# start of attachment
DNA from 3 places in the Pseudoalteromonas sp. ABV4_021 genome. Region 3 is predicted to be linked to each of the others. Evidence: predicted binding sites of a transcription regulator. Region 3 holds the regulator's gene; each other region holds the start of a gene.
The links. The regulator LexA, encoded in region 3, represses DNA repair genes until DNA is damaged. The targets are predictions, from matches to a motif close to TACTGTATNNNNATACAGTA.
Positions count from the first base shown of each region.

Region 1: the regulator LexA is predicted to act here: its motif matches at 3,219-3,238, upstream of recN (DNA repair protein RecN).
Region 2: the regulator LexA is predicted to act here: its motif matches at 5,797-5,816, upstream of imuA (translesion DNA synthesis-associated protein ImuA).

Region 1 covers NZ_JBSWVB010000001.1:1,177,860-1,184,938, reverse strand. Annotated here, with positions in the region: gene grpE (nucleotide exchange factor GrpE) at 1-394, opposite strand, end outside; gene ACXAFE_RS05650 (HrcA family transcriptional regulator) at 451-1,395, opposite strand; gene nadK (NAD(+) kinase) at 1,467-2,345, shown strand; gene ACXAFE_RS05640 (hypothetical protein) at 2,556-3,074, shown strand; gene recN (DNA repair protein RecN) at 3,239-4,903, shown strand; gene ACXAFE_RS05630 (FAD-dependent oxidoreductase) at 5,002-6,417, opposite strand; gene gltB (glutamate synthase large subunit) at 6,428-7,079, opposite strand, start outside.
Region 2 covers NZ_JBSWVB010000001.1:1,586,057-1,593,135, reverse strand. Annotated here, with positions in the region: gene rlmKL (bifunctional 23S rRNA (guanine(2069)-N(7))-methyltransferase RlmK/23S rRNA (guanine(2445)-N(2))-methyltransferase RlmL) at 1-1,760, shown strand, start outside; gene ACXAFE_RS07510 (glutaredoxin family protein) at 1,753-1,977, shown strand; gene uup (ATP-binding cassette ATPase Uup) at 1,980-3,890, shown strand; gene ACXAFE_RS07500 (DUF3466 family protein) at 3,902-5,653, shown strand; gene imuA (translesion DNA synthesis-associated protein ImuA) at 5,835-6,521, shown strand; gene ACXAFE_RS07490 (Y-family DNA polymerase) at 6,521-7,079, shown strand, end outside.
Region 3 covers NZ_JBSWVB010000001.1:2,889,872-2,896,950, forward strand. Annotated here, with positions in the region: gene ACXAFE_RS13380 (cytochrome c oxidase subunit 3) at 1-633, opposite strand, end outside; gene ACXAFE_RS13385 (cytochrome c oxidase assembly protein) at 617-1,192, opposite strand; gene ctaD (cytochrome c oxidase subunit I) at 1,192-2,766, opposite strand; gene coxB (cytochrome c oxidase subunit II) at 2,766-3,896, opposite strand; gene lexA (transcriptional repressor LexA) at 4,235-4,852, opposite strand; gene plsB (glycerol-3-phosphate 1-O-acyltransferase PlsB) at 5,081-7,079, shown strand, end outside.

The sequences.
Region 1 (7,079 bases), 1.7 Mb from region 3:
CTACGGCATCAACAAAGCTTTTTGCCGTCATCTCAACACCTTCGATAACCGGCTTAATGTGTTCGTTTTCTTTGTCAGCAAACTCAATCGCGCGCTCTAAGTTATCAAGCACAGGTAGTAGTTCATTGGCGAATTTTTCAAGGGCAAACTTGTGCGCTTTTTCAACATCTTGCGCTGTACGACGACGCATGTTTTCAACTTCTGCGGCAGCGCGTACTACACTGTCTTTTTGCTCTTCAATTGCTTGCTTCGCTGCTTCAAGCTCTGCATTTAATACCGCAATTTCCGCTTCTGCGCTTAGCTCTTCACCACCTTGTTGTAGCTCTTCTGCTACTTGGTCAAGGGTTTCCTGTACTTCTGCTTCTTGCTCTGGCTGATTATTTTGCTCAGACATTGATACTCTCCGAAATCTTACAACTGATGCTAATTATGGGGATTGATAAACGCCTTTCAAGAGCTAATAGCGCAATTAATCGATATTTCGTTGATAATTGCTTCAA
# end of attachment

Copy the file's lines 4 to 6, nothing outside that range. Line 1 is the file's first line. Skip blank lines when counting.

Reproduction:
Region 1: the regulator LexA is predicted to act here: its motif matches at 3,219-3,238, upstream of recN (DNA repair protein RecN).
Region 2: the regulator LexA is predicted to act here: its motif matches at 5,797-5,816, upstream of imuA (translesion DNA synthesis-associated protein ImuA).

Region 1 covers NZ_JBSWVB010000001.1:1,177,860-1,184,938, reverse strand. Annotated here, with positions in the region: gene grpE (nucleotide exchange factor GrpE) at 1-394, opposite strand, end outside; gene ACXAFE_RS05650 (HrcA family transcriptional regulator) at 451-1,395, opposite strand; gene nadK (NAD(+) kinase) at 1,467-2,345, shown strand; gene ACXAFE_RS05640 (hypothetical protein) at 2,556-3,074, shown strand; gene recN (DNA repair protein RecN) at 3,239-4,903, shown strand; gene ACXAFE_RS05630 (FAD-dependent oxidoreductase) at 5,002-6,417, opposite strand; gene gltB (glutamate synthase large subunit) at 6,428-7,079, opposite strand, start outside.